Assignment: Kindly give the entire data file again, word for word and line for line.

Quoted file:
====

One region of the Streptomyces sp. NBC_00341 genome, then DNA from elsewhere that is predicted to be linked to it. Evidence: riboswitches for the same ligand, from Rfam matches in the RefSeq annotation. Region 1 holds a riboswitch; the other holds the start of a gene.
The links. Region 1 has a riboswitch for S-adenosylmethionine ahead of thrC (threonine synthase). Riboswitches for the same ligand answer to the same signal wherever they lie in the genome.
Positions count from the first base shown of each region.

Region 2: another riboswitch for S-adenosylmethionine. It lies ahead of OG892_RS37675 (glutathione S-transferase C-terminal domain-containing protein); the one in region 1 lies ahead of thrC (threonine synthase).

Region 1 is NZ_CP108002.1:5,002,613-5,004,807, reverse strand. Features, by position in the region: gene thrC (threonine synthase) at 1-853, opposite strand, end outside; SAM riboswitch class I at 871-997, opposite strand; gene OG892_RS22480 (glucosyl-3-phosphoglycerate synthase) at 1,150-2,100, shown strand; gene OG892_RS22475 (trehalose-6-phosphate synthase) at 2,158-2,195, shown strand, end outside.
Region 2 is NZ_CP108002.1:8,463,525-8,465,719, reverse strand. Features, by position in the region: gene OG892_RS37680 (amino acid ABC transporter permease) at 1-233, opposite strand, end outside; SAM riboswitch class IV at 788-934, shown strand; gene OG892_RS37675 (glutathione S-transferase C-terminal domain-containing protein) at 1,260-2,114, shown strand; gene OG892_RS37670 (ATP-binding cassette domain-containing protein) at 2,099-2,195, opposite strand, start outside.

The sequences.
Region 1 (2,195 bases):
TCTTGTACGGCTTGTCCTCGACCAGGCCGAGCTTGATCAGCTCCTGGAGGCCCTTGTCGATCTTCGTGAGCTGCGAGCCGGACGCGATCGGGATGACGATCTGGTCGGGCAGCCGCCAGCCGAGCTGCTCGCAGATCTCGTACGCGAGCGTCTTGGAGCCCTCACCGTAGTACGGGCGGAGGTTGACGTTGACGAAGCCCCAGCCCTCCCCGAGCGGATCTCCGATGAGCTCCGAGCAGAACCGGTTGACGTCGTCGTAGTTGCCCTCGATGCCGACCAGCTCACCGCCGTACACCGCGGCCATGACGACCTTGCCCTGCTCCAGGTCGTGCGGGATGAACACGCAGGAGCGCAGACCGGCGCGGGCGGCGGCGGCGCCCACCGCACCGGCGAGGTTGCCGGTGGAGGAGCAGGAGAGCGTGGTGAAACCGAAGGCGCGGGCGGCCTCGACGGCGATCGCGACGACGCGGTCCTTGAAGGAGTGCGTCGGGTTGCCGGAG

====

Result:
One region of the Streptomyces sp. NBC_00341 genome, then DNA from elsewhere that is predicted to be linked to it. Evidence: riboswitches for the same ligand, from Rfam matches in the RefSeq annotation. Region 1 holds a riboswitch; the other holds the start of a gene.
The links. Region 1 has a riboswitch for S-adenosylmethionine ahead of thrC (threonine synthase). Riboswitches for the same ligand answer to the same signal wherever they lie in the genome.
Positions count from the first base shown of each region.

Region 2: another riboswitch for S-adenosylmethionine. It lies ahead of OG892_RS37675 (glutathione S-transferase C-terminal domain-containing protein); the one in region 1 lies ahead of thrC (threonine synthase).

Region 1 is NZ_CP108002.1:5,002,613-5,004,807, reverse strand. Features, by position in the region: gene thrC (threonine synthase) at 1-853, opposite strand, end outside; SAM riboswitch class I at 871-997, opposite strand; gene OG892_RS22480 (glucosyl-3-phosphoglycerate synthase) at 1,150-2,100, shown strand; gene OG892_RS22475 (trehalose-6-phosphate synthase) at 2,158-2,195, shown strand, end outside.
Region 2 is NZ_CP108002.1:8,463,525-8,465,719, reverse strand. Features, by position in the region: gene OG892_RS37680 (amino acid ABC transporter permease) at 1-233, opposite strand, end outside; SAM riboswitch class IV at 788-934, shown strand; gene OG892_RS37675 (glutathione S-transferase C-terminal domain-containing protein) at 1,260-2,114, shown strand; gene OG892_RS37670 (ATP-binding cassette domain-containing protein) at 2,099-2,195, opposite strand, start outside.

The sequences.
Region 1 (2,195 bases):
TCTTGTACGGCTTGTCCTCGACCAGGCCGAGCTTGATCAGCTCCTGGAGGCCCTTGTCGATCTTCGTGAGCTGCGAGCCGGACGCGATCGGGATGACGATCTGGTCGGGCAGCCGCCAGCCGAGCTGCTCGCAGATCTCGTACGCGAGCGTCTTGGAGCCCTCACCGTAGTACGGGCGGAGGTTGACGTTGACGAAGCCCCAGCCCTCCCCGAGCGGATCTCCGATGAGCTCCGAGCAGAACCGGTTGACGTCGTCGTAGTTGCCCTCGATGCCGACCAGCTCACCGCCGTACACCGCGGCCATGACGACCTTGCCCTGCTCCAGGTCGTGCGGGATGAACACGCAGGAGCGCAGACCGGCGCGGGCGGCGGCGGCGCCCACCGCACCGGCGAGGTTGCCGGTGGAGGAGCAGGAGAGCGTGGTGAAACCGAAGGCGCGGGCGGCCTCGACGGCGATCGCGACGACGCGGTCCTTGAAGGAGTGCGTCGGGTTGCCGGAG